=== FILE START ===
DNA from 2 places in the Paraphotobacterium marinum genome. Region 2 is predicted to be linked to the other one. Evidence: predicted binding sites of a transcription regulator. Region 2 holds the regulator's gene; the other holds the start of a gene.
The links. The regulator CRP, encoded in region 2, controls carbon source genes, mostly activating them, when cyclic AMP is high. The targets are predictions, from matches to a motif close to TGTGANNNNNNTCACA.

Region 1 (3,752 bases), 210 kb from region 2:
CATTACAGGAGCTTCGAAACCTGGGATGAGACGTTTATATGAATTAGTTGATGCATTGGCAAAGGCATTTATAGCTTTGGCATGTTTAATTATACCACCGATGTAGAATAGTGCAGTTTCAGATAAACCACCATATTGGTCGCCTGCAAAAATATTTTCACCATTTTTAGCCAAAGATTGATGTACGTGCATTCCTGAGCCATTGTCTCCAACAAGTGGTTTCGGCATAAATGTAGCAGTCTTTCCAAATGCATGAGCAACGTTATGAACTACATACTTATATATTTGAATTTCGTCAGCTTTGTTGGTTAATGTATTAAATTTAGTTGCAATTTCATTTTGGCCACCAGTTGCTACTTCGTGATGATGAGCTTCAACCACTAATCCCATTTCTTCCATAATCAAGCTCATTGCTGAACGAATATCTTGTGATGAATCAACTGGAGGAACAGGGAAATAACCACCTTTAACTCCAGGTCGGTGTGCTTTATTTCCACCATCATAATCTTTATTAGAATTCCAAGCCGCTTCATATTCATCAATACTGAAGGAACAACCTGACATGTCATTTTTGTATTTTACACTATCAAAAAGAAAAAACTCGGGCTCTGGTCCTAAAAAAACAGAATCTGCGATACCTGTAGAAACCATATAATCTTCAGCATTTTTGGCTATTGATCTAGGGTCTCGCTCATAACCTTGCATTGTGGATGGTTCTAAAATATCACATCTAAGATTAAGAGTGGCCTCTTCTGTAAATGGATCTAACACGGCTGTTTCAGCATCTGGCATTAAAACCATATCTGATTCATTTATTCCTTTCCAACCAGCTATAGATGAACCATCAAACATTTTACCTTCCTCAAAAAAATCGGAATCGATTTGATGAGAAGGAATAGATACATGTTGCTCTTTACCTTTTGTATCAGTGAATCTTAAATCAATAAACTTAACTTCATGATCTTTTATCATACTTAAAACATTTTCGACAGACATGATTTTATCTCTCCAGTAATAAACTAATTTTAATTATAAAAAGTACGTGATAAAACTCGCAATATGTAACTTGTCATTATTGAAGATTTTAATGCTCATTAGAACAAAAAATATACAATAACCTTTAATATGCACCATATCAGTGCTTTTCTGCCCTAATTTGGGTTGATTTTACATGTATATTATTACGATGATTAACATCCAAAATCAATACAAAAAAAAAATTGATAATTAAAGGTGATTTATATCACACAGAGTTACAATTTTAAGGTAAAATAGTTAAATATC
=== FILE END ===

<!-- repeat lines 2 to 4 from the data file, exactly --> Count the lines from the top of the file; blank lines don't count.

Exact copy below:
The links. The regulator CRP, encoded in region 2, controls carbon source genes, mostly activating them, when cyclic AMP is high. The targets are predictions, from matches to a motif close to TGTGANNNNNNTCACA.

Region 1 (3,752 bases), 210 kb from region 2:
CATTACAGGAGCTTCGAAACCTGGGATGAGACGTTTATATGAATTAGTTGATGCATTGGCAAAGGCATTTATAGCTTTGGCATGTTTAATTATACCACCGATGTAGAATAGTGCAGTTTCAGATAAACCACCATATTGGTCGCCTGCAAAAATATTTTCACCATTTTTAGCCAAAGATTGATGTACGTGCATTCCTGAGCCATTGTCTCCAACAAGTGGTTTCGGCATAAATGTAGCAGTCTTTCCAAATGCATGAGCAACGTTATGAACTACATACTTATATATTTGAATTTCGTCAGCTTTGTTGGTTAATGTATTAAATTTAGTTGCAATTTCATTTTGGCCACCAGTTGCTACTTCGTGATGATGAGCTTCAACCACTAATCCCATTTCTTCCATAATCAAGCTCATTGCTGAACGAATATCTTGTGATGAATCAACTGGAGGAACAGGGAAATAACCACCTTTAACTCCAGGTCGGTGTGCTTTATTTCCACCATCATAATCTTTATTAGAATTCCAAGCCGCTTCATATTCATCAATACTGAAGGAACAACCTGACATGTCATTTTTGTATTTTACACTATCAAAAAGAAAAAACTCGGGCTCTGGTCCTAAAAAAACAGAATCTGCGATACCTGTAGAAACCATATAATCTTCAGCATTTTTGGCTATTGATCTAGGGTCTCGCTCATAACCTTGCATTGTGGATGGTTCTAAAATATCACATCTAAGATTAAGAGTGGCCTCTTCTGTAAATGGATCTAACACGGCTGTTTCAGCATCTGGCATTAAAACCATATCTGATTCATTTATTCCTTTCCAACCAGCTATAGATGAACCATCAAACATTTTACCTTCCTCAAAAAAATCGGAATCGATTTGATGAGAAGGAATAGATACATGTTGCTCTTTACCTTTTGTATCAGTGAATCTTAAATCAATAAACTTAACTTCATGATCTTTTATCATACTTAAAACATTTTCGACAGACATGATTTTATCTCTCCAGTAATAAACTAATTTTAATTATAAAAAGTACGTGATAAAACTCGCAATATGTAACTTGTCATTATTGAAGATTTTAATGCTCATTAGAACAAAAAATATACAATAACCTTTAATATGCACCATATCAGTGCTTTTCTGCCCTAATTTGGGTTGATTTTACATGTATATTATTACGATGATTAACATCCAAAATCAATACAAAAAAAAAATTGATAATTAAAGGTGATTTATATCACACAGAGTTACAATTTTAAGGTAAAATAGTTAAATATC